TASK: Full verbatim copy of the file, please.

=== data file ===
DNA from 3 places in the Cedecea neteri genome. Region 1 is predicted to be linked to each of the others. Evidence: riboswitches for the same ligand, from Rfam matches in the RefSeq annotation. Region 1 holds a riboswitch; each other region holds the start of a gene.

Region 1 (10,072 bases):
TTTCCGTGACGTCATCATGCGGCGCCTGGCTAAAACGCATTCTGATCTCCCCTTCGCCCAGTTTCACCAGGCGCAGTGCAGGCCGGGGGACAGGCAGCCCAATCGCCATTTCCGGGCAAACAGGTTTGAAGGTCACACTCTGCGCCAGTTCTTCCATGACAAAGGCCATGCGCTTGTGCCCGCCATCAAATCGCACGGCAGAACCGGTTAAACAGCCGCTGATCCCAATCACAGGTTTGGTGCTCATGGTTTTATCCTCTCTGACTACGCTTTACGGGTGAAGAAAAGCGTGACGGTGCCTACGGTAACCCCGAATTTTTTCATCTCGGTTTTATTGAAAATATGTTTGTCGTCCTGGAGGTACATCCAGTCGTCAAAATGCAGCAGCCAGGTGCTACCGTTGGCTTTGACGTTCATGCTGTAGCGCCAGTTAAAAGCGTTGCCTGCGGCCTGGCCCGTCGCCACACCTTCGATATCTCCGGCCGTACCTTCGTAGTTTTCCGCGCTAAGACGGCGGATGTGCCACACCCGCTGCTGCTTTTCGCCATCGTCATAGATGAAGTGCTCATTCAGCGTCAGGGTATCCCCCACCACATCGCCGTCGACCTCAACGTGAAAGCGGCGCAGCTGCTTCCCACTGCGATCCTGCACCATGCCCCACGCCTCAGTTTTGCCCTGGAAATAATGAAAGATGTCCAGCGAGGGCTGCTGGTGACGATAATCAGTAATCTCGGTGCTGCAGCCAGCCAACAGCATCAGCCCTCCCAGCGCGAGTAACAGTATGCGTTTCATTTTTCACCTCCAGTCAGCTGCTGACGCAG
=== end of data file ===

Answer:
DNA from 3 places in the Cedecea neteri genome. Region 1 is predicted to be linked to each of the others. Evidence: riboswitches for the same ligand, from Rfam matches in the RefSeq annotation. Region 1 holds a riboswitch; each other region holds the start of a gene.

Region 1 (10,072 bases):
TTTCCGTGACGTCATCATGCGGCGCCTGGCTAAAACGCATTCTGATCTCCCCTTCGCCCAGTTTCACCAGGCGCAGTGCAGGCCGGGGGACAGGCAGCCCAATCGCCATTTCCGGGCAAACAGGTTTGAAGGTCACACTCTGCGCCAGTTCTTCCATGACAAAGGCCATGCGCTTGTGCCCGCCATCAAATCGCACGGCAGAACCGGTTAAACAGCCGCTGATCCCAATCACAGGTTTGGTGCTCATGGTTTTATCCTCTCTGACTACGCTTTACGGGTGAAGAAAAGCGTGACGGTGCCTACGGTAACCCCGAATTTTTTCATCTCGGTTTTATTGAAAATATGTTTGTCGTCCTGGAGGTACATCCAGTCGTCAAAATGCAGCAGCCAGGTGCTACCGTTGGCTTTGACGTTCATGCTGTAGCGCCAGTTAAAAGCGTTGCCTGCGGCCTGGCCCGTCGCCACACCTTCGATATCTCCGGCCGTACCTTCGTAGTTTTCCGCGCTAAGACGGCGGATGTGCCACACCCGCTGCTGCTTTTCGCCATCGTCATAGATGAAGTGCTCATTCAGCGTCAGGGTATCCCCCACCACATCGCCGTCGACCTCAACGTGAAAGCGGCGCAGCTGCTTCCCACTGCGATCCTGCACCATGCCCCACGCCTCAGTTTTGCCCTGGAAATAATGAAAGATGTCCAGCGAGGGCTGCTGGTGACGATAATCAGTAATCTCGGTGCTGCAGCCAGCCAACAGCATCAGCCCTCCCAGCGCGAGTAACAGTATGCGTTTCATTTTTCACCTCCAGTCAGCTGCTGACGCAG